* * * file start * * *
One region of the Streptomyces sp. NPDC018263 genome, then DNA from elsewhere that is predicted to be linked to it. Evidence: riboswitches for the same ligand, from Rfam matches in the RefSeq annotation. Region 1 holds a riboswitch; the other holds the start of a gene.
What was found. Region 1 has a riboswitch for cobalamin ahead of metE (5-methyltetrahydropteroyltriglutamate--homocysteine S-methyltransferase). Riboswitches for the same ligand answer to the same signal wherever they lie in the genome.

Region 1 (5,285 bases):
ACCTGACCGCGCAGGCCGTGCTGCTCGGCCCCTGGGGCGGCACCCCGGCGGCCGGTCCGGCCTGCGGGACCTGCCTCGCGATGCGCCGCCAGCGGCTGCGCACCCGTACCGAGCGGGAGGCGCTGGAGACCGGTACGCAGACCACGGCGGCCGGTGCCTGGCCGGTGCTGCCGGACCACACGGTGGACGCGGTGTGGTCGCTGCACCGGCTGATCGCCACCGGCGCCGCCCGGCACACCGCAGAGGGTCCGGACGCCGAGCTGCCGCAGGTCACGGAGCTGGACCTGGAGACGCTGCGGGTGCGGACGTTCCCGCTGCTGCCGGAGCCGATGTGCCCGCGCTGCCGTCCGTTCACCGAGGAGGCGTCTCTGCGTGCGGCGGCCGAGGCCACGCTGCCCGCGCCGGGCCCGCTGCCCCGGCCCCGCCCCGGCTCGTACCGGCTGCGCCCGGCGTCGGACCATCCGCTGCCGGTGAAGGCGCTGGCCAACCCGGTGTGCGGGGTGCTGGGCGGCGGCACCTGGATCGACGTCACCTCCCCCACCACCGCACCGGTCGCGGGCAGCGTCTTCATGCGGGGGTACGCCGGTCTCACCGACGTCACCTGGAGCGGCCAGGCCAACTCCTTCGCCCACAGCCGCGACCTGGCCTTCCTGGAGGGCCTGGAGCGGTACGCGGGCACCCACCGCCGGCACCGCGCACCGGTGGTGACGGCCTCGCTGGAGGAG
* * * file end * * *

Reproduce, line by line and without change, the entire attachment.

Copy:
One region of the Streptomyces sp. NPDC018263 genome, then DNA from elsewhere that is predicted to be linked to it. Evidence: riboswitches for the same ligand, from Rfam matches in the RefSeq annotation. Region 1 holds a riboswitch; the other holds the start of a gene.
What was found. Region 1 has a riboswitch for cobalamin ahead of metE (5-methyltetrahydropteroyltriglutamate--homocysteine S-methyltransferase). Riboswitches for the same ligand answer to the same signal wherever they lie in the genome.

Region 1 (5,285 bases):
ACCTGACCGCGCAGGCCGTGCTGCTCGGCCCCTGGGGCGGCACCCCGGCGGCCGGTCCGGCCTGCGGGACCTGCCTCGCGATGCGCCGCCAGCGGCTGCGCACCCGTACCGAGCGGGAGGCGCTGGAGACCGGTACGCAGACCACGGCGGCCGGTGCCTGGCCGGTGCTGCCGGACCACACGGTGGACGCGGTGTGGTCGCTGCACCGGCTGATCGCCACCGGCGCCGCCCGGCACACCGCAGAGGGTCCGGACGCCGAGCTGCCGCAGGTCACGGAGCTGGACCTGGAGACGCTGCGGGTGCGGACGTTCCCGCTGCTGCCGGAGCCGATGTGCCCGCGCTGCCGTCCGTTCACCGAGGAGGCGTCTCTGCGTGCGGCGGCCGAGGCCACGCTGCCCGCGCCGGGCCCGCTGCCCCGGCCCCGCCCCGGCTCGTACCGGCTGCGCCCGGCGTCGGACCATCCGCTGCCGGTGAAGGCGCTGGCCAACCCGGTGTGCGGGGTGCTGGGCGGCGGCACCTGGATCGACGTCACCTCCCCCACCACCGCACCGGTCGCGGGCAGCGTCTTCATGCGGGGGTACGCCGGTCTCACCGACGTCACCTGGAGCGGCCAGGCCAACTCCTTCGCCCACAGCCGCGACCTGGCCTTCCTGGAGGGCCTGGAGCGGTACGCGGGCACCCACCGCCGGCACCGCGCACCGGTGGTGACGGCCTCGCTGGAGGAG